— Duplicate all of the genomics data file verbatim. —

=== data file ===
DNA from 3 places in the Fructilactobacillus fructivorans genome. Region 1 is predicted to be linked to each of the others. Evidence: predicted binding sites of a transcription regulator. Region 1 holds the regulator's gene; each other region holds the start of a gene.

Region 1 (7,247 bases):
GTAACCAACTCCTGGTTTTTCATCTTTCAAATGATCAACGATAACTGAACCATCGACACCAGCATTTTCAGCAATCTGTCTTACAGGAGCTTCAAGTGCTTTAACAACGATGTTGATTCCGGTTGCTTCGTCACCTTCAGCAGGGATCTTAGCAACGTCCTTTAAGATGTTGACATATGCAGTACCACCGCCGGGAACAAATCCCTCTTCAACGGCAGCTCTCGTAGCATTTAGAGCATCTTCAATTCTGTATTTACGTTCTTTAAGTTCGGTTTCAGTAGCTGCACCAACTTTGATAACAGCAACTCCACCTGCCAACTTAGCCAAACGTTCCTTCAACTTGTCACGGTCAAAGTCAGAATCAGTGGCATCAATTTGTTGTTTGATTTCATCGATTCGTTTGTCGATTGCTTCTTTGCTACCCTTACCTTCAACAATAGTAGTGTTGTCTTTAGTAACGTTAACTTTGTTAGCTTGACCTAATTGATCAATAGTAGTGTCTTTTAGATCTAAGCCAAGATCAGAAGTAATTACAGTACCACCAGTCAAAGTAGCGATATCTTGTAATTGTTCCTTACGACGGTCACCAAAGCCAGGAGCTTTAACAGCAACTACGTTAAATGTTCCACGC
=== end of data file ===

DNA from 3 places in the Fructilactobacillus fructivorans genome. Region 1 is predicted to be linked to each of the others. Evidence: predicted binding sites of a transcription regulator. Region 1 holds the regulator's gene; each other region holds the start of a gene.

Region 1 (7,247 bases):
GTAACCAACTCCTGGTTTTTCATCTTTCAAATGATCAACGATAACTGAACCATCGACACCAGCATTTTCAGCAATCTGTCTTACAGGAGCTTCAAGTGCTTTAACAACGATGTTGATTCCGGTTGCTTCGTCACCTTCAGCAGGGATCTTAGCAACGTCCTTTAAGATGTTGACATATGCAGTACCACCGCCGGGAACAAATCCCTCTTCAACGGCAGCTCTCGTAGCATTTAGAGCATCTTCAATTCTGTATTTACGTTCTTTAAGTTCGGTTTCAGTAGCTGCACCAACTTTGATAACAGCAACTCCACCTGCCAACTTAGCCAAACGTTCCTTCAACTTGTCACGGTCAAAGTCAGAATCAGTGGCATCAATTTGTTGTTTGATTTCATCGATTCGTTTGTCGATTGCTTCTTTGCTACCCTTACCTTCAACAATAGTAGTGTTGTCTTTAGTAACGTTAACTTTGTTAGCTTGACCTAATTGATCAATAGTAGTGTCTTTTAGATCTAAGCCAAGATCAGAAGTAATTACAGTACCACCAGTCAAAGTAGCGATATCTTGTAATTGTTCCTTACGACGGTCACCAAAGCCAGGAGCTTTAACAGCAACTACGTTAAATGTTCCACGC